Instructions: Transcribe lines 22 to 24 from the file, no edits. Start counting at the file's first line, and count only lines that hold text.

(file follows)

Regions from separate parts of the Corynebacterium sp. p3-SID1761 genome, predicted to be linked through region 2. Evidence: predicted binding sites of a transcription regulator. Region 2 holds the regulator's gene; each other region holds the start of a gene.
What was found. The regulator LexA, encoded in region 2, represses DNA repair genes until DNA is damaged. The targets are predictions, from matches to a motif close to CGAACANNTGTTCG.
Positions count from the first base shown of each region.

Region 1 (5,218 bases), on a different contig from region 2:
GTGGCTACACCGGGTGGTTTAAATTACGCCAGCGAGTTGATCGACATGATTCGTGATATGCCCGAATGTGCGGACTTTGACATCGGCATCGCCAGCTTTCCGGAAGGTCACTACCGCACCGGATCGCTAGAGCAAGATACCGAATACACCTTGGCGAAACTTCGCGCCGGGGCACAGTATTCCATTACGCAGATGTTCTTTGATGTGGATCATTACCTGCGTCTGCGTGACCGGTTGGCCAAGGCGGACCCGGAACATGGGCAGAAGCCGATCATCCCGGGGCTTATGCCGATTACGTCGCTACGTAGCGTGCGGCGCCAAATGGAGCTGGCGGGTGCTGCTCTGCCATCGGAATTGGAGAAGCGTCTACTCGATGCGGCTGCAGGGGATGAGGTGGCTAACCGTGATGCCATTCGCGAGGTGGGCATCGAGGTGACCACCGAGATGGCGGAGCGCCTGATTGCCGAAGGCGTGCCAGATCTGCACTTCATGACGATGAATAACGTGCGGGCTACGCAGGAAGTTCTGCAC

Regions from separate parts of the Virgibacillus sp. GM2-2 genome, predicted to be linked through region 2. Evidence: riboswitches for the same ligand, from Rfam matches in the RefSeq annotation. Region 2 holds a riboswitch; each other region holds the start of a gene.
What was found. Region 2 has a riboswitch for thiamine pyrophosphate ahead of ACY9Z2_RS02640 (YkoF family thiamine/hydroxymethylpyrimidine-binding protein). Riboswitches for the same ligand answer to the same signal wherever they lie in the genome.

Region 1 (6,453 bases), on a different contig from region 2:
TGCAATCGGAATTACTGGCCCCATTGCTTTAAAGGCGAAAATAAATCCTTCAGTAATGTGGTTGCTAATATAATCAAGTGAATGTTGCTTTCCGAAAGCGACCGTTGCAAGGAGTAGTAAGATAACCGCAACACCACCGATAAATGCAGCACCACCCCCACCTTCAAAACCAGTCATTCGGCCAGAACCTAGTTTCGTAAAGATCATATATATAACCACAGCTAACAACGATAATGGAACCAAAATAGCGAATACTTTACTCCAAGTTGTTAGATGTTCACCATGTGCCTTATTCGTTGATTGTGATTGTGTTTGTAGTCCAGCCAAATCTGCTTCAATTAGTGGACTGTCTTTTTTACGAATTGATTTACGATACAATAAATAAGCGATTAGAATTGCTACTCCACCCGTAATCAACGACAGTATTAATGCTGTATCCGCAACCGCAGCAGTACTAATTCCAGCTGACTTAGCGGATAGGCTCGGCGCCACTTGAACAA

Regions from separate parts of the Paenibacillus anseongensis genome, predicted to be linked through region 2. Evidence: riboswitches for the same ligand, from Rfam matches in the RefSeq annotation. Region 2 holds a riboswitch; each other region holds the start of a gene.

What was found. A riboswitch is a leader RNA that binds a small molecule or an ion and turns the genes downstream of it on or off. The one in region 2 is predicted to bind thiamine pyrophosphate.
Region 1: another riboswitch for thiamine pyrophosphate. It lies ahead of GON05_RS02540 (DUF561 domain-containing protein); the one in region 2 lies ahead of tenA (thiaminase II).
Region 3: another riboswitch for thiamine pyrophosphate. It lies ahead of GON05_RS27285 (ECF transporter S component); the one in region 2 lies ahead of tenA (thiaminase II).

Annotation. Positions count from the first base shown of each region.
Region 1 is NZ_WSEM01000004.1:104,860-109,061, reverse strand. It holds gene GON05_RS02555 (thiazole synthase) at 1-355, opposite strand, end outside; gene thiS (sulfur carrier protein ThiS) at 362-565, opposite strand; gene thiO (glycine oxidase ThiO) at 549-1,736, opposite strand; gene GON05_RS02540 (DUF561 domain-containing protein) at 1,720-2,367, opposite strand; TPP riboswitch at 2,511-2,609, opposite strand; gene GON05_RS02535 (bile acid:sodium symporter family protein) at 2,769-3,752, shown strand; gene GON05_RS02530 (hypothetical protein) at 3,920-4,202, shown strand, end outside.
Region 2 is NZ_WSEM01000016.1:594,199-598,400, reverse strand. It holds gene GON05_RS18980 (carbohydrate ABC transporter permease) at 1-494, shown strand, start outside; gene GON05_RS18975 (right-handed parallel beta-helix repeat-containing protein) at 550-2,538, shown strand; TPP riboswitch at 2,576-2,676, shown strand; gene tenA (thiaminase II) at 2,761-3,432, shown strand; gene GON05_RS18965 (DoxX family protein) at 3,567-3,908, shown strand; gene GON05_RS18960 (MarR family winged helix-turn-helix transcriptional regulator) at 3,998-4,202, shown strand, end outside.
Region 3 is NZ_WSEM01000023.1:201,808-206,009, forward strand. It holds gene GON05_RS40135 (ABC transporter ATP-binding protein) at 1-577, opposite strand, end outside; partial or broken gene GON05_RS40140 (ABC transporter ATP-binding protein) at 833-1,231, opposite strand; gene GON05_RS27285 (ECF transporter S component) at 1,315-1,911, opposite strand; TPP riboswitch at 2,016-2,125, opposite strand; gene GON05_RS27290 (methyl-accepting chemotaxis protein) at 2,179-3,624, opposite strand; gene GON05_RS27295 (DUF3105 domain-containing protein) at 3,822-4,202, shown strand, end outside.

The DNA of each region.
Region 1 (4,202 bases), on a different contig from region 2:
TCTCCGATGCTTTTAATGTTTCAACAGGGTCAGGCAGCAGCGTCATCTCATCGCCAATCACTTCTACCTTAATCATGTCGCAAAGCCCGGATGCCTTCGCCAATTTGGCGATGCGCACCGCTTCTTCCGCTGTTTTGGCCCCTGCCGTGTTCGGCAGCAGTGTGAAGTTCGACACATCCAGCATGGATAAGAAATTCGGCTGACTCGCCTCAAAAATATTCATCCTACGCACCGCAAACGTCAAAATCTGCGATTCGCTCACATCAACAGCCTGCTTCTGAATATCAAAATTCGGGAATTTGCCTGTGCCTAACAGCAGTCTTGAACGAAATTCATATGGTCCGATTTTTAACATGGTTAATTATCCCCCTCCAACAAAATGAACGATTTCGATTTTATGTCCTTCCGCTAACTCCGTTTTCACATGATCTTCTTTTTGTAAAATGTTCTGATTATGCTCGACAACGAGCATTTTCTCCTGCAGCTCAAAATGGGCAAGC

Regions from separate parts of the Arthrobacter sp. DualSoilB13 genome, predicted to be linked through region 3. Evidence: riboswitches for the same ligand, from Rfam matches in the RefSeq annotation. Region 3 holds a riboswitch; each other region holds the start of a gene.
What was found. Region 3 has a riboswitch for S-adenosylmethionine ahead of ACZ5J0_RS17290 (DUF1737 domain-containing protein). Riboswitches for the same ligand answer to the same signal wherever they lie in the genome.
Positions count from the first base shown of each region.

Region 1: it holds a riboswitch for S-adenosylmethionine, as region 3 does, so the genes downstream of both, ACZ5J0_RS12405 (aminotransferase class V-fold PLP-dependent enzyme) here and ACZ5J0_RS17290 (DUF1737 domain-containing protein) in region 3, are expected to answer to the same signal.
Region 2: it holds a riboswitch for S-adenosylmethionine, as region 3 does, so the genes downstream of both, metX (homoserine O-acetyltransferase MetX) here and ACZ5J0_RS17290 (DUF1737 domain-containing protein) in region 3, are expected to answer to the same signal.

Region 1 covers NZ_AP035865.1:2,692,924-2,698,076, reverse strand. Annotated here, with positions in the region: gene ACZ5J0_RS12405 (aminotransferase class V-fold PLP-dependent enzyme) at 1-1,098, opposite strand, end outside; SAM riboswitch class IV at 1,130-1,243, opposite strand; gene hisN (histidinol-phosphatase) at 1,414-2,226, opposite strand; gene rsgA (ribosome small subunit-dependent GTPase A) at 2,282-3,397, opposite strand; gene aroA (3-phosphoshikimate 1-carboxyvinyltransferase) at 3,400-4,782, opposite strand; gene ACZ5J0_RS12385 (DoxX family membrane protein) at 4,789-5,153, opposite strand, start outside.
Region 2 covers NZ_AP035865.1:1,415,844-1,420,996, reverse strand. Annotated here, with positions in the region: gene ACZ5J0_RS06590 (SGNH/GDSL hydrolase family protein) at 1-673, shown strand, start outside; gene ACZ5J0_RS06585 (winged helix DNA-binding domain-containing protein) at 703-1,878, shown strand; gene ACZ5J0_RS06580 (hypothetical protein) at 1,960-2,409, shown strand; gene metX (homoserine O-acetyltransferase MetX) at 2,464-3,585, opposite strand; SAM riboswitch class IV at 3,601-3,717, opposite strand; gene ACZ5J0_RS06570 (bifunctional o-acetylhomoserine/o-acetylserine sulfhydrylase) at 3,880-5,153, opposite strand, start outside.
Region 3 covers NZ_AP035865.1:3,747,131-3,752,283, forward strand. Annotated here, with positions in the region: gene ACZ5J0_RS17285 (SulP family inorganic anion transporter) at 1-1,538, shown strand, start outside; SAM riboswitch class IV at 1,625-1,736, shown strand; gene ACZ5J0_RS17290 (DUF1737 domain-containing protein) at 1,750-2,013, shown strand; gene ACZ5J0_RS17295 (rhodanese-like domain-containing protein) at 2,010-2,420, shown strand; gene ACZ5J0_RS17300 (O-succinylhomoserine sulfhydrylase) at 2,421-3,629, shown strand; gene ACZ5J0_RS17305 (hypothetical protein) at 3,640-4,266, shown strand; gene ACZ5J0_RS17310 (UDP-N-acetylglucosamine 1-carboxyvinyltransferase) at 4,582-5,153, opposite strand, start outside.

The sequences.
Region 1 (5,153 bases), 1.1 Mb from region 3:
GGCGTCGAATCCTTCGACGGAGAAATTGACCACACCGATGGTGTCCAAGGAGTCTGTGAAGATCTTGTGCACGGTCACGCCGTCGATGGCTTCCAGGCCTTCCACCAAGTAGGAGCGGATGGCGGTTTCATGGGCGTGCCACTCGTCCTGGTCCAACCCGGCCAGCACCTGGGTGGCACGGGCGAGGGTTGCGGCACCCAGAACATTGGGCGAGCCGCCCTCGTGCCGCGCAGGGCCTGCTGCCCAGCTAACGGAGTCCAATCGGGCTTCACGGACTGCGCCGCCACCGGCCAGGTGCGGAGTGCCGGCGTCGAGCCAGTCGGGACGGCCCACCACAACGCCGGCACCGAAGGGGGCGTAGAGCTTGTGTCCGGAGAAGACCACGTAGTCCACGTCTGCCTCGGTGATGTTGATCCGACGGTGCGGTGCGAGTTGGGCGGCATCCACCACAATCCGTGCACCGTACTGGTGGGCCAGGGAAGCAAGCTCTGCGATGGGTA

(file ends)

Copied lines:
What was found. Region 3 has a riboswitch for S-adenosylmethionine ahead of ACZ5J0_RS17290 (DUF1737 domain-containing protein). Riboswitches for the same ligand answer to the same signal wherever they lie in the genome.
Positions count from the first base shown of each region.

Region 1: it holds a riboswitch for S-adenosylmethionine, as region 3 does, so the genes downstream of both, ACZ5J0_RS12405 (aminotransferase class V-fold PLP-dependent enzyme) here and ACZ5J0_RS17290 (DUF1737 domain-containing protein) in region 3, are expected to answer to the same signal.